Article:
If all is well so far and you would like to stay close to your budget then you can start specifiying your componets. This won't be such a hot rod but a solid running engine. Your cam will be the only component that will change your power if all is stock. I can't help you with the cam as I understand very little at this point, but I believe you can get one that will get the maximum out of your stock heads and what ever carburator you decide to run, gear ratio etc. Make sure your spring pressures are acceptable.
You then need to take your dampener, crank, finished rods, pistons, rings, bearings, flexplate/flywheel to a maching shop that can balance them for you. Have them polish you crank and chamfer your oil holes as well. If you are buying pistons that need the wrist pins pressed onto the rods, have them do this as well as it is not for the faint of heart. If using pistons with lock rings you can do when ready to assemble. Just make sure your rods are correct size for either application you choose.
Get everything back, put your block in an engine stand and you can start assembly. Take your time. Check ALL clearances; Mains, rods, ring gaps, etc.
If you go with hotter new components not alot changes except your rods will not need to be honed and your heads will be flat. You can get high quality cast iron heads the run like the wind and the only difference from aluminum will be the weight, so don't spend the bucks on aluminum unless you are going to race. The cast iron will stand up better if something goes awry internally as well. If you get hopped up heads, get a new crank and rods that can handle the power.
I know this is rambling but believe me there are a hundred more paragraphs that could go on and on so read all you can. Find someone who knows what they are doing. You will spend some big bucks on micrometers and such if you don't take it somewhere that can check your stuff for you.
One last thing... just because your block is bored over doesn't mean you have a stroker motor. That requires some machining to the block for crank clearance as well as a new crank, rods, pistons to adjust the stroke length and provide the extra displacement.
I wish you all the luck.
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Old 06-19-2008, 08:56 AM
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Well you can get over 450 plus horses with the right heads cam intake and carb. I have a 350 with about 450 hp but you will have to spend more then 2500 for a good build. The only thing gm on my engine is the block everything else is aftermarket. Go with a scat or eagle cast steel rotating assembly that is good for 500hp (or so they say) then go with a good set of heads. AFR makes one of the best flowing set of heads. I have forged pistons. 4340 forged rods and a scat cast steel crank dart iron eagle heads fully ported edelbrock rpm air gap performer intake and a quickfuel 650 q series carb. My s10 runs good with my setup. Good luck on your build I am sure it will be awesome when your done.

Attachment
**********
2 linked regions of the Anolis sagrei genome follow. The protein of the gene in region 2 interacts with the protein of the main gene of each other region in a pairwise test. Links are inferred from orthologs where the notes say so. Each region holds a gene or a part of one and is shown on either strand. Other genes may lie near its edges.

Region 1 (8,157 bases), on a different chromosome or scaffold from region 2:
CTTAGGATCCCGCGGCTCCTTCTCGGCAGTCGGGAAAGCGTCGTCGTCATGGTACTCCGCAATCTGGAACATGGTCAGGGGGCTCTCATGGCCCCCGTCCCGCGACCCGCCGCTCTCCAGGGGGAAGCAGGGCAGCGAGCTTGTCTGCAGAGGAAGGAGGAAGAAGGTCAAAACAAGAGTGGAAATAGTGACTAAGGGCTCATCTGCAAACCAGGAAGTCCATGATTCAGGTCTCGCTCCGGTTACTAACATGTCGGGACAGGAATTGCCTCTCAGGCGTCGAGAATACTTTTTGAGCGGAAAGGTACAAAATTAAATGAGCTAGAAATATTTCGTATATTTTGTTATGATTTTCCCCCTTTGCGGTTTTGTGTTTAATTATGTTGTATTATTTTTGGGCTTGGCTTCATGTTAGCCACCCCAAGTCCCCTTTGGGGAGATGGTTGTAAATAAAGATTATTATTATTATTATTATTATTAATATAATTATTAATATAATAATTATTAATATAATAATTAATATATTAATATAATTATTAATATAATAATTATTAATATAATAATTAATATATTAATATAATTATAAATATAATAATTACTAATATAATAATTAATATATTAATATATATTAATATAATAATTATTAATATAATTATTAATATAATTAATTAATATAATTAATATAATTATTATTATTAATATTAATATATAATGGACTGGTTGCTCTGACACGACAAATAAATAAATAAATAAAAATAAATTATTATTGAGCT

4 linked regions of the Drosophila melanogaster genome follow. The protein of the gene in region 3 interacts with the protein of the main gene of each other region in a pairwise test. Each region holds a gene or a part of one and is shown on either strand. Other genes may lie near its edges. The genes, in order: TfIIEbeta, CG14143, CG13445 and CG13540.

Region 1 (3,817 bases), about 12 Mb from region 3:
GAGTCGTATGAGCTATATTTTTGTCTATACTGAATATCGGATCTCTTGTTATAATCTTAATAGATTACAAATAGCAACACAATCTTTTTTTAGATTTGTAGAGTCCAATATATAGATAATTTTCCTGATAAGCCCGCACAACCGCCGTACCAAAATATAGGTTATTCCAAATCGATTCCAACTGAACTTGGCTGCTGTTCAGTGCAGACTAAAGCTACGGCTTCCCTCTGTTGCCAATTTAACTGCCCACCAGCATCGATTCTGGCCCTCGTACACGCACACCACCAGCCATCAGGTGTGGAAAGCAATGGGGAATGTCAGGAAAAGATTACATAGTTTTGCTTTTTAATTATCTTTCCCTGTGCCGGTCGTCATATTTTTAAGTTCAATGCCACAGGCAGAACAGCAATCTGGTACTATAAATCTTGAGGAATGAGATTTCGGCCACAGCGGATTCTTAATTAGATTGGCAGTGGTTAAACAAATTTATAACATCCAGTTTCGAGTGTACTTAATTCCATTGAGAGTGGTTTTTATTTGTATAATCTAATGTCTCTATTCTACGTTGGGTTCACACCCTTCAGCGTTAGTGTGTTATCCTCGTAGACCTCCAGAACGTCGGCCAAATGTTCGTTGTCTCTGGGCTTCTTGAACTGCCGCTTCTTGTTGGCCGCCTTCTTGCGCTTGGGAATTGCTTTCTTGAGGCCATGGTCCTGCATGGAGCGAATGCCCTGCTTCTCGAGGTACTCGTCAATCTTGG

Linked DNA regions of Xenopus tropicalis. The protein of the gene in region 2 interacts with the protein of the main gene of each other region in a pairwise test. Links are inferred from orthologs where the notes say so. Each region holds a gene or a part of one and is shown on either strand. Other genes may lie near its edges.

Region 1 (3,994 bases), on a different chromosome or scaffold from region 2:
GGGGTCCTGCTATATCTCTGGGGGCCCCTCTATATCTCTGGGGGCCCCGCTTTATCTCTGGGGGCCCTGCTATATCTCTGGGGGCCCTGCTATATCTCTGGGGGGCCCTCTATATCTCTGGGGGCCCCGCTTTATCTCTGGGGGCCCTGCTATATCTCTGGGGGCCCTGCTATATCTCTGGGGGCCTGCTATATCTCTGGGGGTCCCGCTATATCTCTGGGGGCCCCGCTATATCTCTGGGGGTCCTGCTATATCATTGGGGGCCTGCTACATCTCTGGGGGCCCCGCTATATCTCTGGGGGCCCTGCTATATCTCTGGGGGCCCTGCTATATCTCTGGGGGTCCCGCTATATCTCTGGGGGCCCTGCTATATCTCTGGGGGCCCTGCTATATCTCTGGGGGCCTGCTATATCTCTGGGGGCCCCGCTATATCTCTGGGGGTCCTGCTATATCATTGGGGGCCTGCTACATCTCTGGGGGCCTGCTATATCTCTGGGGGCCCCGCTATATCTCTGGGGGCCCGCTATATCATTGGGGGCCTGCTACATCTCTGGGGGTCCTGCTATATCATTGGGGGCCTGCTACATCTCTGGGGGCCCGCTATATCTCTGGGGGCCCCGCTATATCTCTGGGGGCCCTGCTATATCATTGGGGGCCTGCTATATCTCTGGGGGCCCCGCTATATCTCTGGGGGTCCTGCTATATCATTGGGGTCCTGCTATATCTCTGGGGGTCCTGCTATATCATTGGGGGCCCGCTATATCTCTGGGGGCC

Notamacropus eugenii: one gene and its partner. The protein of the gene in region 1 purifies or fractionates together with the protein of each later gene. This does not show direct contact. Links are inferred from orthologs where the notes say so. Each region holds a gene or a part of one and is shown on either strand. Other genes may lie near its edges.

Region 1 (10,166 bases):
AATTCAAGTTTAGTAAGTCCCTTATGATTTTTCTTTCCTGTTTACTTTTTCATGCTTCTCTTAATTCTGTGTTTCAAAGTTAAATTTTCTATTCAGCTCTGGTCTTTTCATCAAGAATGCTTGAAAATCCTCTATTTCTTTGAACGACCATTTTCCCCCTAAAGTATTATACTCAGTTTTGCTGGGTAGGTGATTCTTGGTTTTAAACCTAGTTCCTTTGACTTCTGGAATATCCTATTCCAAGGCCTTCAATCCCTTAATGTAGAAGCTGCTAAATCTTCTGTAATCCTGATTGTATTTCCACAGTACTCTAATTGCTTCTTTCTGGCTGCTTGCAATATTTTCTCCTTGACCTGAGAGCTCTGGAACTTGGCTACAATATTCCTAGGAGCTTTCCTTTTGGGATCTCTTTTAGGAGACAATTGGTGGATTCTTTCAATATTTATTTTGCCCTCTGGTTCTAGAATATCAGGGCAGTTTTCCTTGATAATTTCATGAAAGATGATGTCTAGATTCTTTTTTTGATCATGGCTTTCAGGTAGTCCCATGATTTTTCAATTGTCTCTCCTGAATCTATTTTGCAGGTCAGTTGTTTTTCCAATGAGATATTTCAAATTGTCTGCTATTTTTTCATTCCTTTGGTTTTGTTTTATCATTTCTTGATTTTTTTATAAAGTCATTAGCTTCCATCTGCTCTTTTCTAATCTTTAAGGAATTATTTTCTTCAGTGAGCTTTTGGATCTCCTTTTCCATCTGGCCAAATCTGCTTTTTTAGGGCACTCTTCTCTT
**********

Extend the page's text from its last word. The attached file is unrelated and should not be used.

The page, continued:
Eric
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Old 06-19-2008, 10:40 AM
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As long as the crank is in good condition or you have it refinished back to stock you can use that with good results. We have race motors using GM cranks that turn 7500-8000 rpm day in and day out. These motors also use GM "pink" rods and forged lightweight pistons.

You can use GM parts and save some money over new parts and as long as you are not making over 450 HP. (which you won't be with 2500 bucks) you should be just fine.

I would recommend you take your money and buy a crate motor from someone on ebay or something.
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Old 06-19-2008, 05:56 PM
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Quote:
Originally Posted by Double_v23
As long as the crank is in good condition or you have it refinished back to stock you can use that with good results. We have race motors using GM cranks that turn 7500-8000 rpm day in and day out. These motors also use GM "pink" rods and forged lightweight pistons.

You can use GM parts and save some money over new parts and as long as you are not making over 450 HP. (which you won't be with 2500 bucks) you should be just fine.

I would recommend you take your money and buy a crate motor from someone on ebay or something.
I second the crate motor idea. A 325 hp 350 crate motor for $2K and some money left over for a carb and accessories.
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Old 06-19-2008, 06:22 PM
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I third it unless you just want to build it yourself you will come out ahead with a crate engine.
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Old 06-19-2008, 06:29 PM
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I agree with you guys about getting a crate motor for nothing real fancy if you don't have much to work with . I had a used motor once and just said the heck with it I got a shortblock put the rest of money in parts for the top and it came out around just under 3 grand with all accessories and had close to 400hp when I had that motor. That would be good for a daily driver and not eat you tons at the fuel pump. They are pretty good and durable with LT 1 connecting rods and hyper pistons and a nodular cast iron crank and octane friendly compression.
Eric